3D printed high-performance green propellant
When AE alumnus Stephen Whitmore heard some old propulsion test cells at Dulles Air Force Base were being decommissioned, he immediately seized the opportunity to get them to use at Utah State University.
“We were able to get some funding from the state and a bunch of semi-trucks. Over the course of one summer, we hauled that test cell to campus and installed it. It can test propulsion up to 4,000 pounds,” said Whitmore, who was a non-academic professional at NASA for 28 years before taking a teaching job at Utah State. He received a B.S. from the University of Illinois Urbana-Champaign in 1980, then went on to earn an M.S. at the University of California Los Angeles in 1983 and a Ph.D. in 1989.
With the test cell he salvaged in 2007, Whitmore founded a new Propulsion Research Laboratory at USU and has since put it to good use developing and testing “green” propulsion from 3D printing technologies.
“Acrylonitrile butadiene styrene, ABS, is a very stable material and takes a lot to get it to burn,” Whitmore said. “In the 3D printing process, even though it looks like a solid piece, it is actually made up of tiny layers with microfibers. In between those tiny fibers or hairs, there is a lot of open space and a path for electrical arcs to occur.
“We discovered that it didn’t make a very good pulse plasma thruster, but when you hit it with a charge, rather than being an open circuit, the whole thing lit up with little sparkles everywhere inside.”
Whitmore’s propulsion lab engineered an ignition system that takes advantage of the surface-arc-driven phenomenon. The power-efficient USU-system can be started and restarted with a high degree of reliability, and various ground-test units with thrust levels varying from 4.5 N to 900 N have been developed and tested.
In early 2018, a flight experiment integrating two prototypes of this thruster system was launched aboard a two-stage Terrier-Improved Malemute sounding rocket from the NASA Wallops Flight Facility. The launch achieved apogee of 172 km, allowing more than six minutes in a true space environment above the Von- Karman line.
“That test marked the first time plume contamination measurements have been performed on a hybrid rocket system,” Whitmore said. “The flight system designed to burn at equivalence rations below one, burned extremely clean.”
Whitmore said this new fuel has better performance that some currently used in-space propellants and it is inherently safe. As soon as it is exposed to oxygen, it stops.
“It has the ability to take what would otherwise be a completely inert material and use it when needed for rocket fuel. You can work in a shirt sleeve environment with it,” he said. “We call it HPGP- high performance green propellant. It’s recyclable. One of the best materials that we use is a low-density polyethylene—basically we ground up garbage bags.”
Whitmore said people want a mature product and this propellant isn’t mature yet. But with the expanding interest in CubeSats and other small satellites, this new non-toxic fuel can be a game changer.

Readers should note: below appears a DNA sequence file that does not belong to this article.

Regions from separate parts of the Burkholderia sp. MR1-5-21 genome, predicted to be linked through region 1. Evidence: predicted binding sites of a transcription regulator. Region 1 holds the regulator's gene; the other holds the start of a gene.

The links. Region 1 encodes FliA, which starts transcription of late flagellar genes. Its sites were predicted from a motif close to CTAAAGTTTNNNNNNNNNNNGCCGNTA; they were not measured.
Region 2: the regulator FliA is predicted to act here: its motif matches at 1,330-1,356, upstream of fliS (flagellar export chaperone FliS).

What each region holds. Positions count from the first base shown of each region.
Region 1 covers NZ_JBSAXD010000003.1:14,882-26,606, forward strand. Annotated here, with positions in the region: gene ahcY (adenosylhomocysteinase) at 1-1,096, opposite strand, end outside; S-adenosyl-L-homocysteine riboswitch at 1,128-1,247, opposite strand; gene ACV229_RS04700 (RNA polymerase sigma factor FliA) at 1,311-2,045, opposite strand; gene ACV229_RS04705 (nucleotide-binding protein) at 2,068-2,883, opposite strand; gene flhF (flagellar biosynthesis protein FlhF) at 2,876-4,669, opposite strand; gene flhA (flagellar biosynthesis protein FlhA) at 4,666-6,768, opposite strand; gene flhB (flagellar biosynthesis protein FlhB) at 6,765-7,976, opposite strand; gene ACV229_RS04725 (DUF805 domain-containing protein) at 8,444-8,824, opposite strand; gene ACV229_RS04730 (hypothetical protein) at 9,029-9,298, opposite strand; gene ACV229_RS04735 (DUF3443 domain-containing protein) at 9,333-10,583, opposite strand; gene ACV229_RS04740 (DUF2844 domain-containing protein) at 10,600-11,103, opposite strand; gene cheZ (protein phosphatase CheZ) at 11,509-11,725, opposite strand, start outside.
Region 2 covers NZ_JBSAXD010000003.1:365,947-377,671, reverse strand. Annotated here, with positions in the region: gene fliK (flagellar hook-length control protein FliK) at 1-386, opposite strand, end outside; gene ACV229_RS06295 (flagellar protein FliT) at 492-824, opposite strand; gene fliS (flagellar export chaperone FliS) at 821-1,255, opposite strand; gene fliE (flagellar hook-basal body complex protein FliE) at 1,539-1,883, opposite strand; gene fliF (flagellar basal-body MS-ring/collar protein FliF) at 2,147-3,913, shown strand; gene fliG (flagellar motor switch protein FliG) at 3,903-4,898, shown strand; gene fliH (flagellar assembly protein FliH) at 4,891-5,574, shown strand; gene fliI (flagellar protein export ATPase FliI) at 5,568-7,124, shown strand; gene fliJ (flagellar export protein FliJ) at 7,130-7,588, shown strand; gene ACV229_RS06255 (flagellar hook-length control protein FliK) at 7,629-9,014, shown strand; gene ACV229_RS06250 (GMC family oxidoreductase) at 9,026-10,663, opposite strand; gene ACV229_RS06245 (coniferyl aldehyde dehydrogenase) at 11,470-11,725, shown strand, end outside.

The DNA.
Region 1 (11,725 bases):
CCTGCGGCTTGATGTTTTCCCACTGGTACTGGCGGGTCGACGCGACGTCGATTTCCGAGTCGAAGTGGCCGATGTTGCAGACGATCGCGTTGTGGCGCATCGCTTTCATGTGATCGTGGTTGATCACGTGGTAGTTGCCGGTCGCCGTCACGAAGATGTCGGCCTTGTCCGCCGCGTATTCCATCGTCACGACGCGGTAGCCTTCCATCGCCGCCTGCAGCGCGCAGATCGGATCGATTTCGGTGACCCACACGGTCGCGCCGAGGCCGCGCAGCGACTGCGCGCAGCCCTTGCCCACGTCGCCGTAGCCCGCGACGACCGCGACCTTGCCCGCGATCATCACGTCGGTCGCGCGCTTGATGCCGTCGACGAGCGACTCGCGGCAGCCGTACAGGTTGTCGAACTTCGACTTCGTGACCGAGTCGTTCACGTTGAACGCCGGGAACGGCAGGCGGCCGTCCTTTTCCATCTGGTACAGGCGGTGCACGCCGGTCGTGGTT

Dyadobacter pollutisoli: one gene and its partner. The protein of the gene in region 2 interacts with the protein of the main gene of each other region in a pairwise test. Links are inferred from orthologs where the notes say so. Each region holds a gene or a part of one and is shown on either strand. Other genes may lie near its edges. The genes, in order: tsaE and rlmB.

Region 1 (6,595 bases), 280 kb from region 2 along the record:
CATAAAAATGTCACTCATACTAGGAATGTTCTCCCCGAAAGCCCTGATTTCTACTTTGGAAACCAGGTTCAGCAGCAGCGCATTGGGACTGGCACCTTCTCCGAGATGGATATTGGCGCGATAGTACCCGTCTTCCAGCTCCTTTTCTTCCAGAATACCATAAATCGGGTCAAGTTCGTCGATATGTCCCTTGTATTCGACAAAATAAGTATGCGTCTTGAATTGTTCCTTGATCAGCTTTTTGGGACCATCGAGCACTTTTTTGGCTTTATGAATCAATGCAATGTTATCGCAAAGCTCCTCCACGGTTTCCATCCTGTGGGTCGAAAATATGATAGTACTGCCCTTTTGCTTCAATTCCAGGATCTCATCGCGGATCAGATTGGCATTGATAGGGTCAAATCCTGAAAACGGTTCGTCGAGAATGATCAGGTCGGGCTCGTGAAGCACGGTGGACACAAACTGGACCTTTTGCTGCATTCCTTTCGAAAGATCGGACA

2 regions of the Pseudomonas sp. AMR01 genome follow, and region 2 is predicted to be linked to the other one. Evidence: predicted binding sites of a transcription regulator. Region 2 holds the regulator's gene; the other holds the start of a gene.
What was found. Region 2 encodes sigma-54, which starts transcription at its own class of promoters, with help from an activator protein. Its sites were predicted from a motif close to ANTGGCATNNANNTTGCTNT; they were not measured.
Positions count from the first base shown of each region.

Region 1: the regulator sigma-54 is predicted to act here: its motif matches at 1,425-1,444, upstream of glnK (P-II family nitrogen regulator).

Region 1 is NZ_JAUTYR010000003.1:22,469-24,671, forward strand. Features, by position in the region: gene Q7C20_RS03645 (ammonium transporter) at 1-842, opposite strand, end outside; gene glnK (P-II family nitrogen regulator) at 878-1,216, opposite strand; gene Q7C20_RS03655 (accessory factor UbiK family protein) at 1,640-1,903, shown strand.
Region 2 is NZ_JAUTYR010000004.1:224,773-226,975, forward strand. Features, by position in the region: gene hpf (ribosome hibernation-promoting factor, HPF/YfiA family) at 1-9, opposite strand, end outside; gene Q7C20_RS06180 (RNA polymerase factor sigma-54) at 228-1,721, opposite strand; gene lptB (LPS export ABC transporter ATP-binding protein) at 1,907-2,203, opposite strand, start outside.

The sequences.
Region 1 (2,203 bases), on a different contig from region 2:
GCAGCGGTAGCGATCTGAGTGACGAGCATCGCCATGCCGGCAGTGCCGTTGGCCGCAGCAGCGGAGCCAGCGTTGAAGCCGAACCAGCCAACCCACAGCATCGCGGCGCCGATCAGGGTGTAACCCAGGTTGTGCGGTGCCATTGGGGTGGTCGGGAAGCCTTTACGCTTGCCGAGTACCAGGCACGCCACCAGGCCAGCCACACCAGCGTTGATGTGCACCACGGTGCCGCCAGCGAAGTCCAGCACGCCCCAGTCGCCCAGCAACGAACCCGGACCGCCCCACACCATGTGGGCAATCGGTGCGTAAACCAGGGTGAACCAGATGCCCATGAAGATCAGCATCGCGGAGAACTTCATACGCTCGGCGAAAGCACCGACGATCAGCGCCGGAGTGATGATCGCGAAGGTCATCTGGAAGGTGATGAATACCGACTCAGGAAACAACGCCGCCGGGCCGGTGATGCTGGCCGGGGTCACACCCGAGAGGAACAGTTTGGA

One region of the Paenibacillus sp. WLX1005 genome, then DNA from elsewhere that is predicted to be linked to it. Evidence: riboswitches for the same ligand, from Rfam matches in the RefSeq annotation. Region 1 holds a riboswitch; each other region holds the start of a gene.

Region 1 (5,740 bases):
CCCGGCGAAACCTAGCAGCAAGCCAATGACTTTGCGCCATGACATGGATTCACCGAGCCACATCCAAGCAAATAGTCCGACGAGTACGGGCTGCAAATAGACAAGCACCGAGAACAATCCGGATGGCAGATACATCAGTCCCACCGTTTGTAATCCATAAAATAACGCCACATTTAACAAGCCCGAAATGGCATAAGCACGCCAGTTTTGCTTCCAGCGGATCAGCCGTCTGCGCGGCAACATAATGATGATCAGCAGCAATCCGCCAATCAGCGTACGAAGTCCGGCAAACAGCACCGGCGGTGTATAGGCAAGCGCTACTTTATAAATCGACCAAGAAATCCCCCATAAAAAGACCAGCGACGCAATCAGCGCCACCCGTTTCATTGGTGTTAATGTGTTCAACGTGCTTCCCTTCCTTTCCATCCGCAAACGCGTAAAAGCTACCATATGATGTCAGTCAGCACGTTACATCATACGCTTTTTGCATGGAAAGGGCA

He also has a personal interest in developing it.
“I was involved in a contamination incident out at Edwards,” Whitmore said. “Several of us were exposed to some propellant. It wasn't hydrazine but it was a type of hypergolic propellant that has a really bad vapor pressure. It boils at room temperature and it's extremely toxic. I got contaminated with it. And I had a form of anaphylaxis. I broke out in hives all over my body and missed three months of work. Because of that allergic reaction, I couldn't be around chemicals for a couple of years. So, it’s always is the back of my mind that there's got to be a better way.”
As an undergrad at UIUC, Whitmore was in a co-op program. He worked at Johnson Space Flight Center in Houston and at the flight test center at NASA’s Armstrong center and was offered a job when he graduated.
“I went through the naval flight school as a civilian and fly some neat airplanes,” he said. “I leveraged that experience to get interviews to be an astronaut and was a finalist twice in the late ‘90s. But unlike Mike Hopkins, I didn't get picked.”
Whitmore said, one important thing he learned along the way is that he didn’t like the politics that can accompany management jobs in government.
“I was intellectually capable of it, but it was it just wasn’t what I really wanted to do,” he said. “I prefer being the person that actually makes things happen—not the person who has to argue about procurements.”
After the Columbia accident, Whitmore was on the Columbia Accident Investigation Board at NASA headquarters in Washington, D.C. for two years that proved the foam was the source of the problem. “They brought me in through the National Engineering Safety Center as one of the experts in the aero sciences,” he said.
“That changed the trajectory for human spaceflight for a time,” he said. “They offered early retirement buyouts and because I'd been a co-op, I was 48 years old with 26 years of experience, so I took it feeling that now would be a good time to jump back to academia.”
Whitmore said when teaching job opened up at Utah State, he knew it would be a good fit.
“I'd become a kind of an avid skier over the years and there are 11 world-class ski resorts within one-hour drive from my condo in Park City and another one went up that was just a four-minute walk.”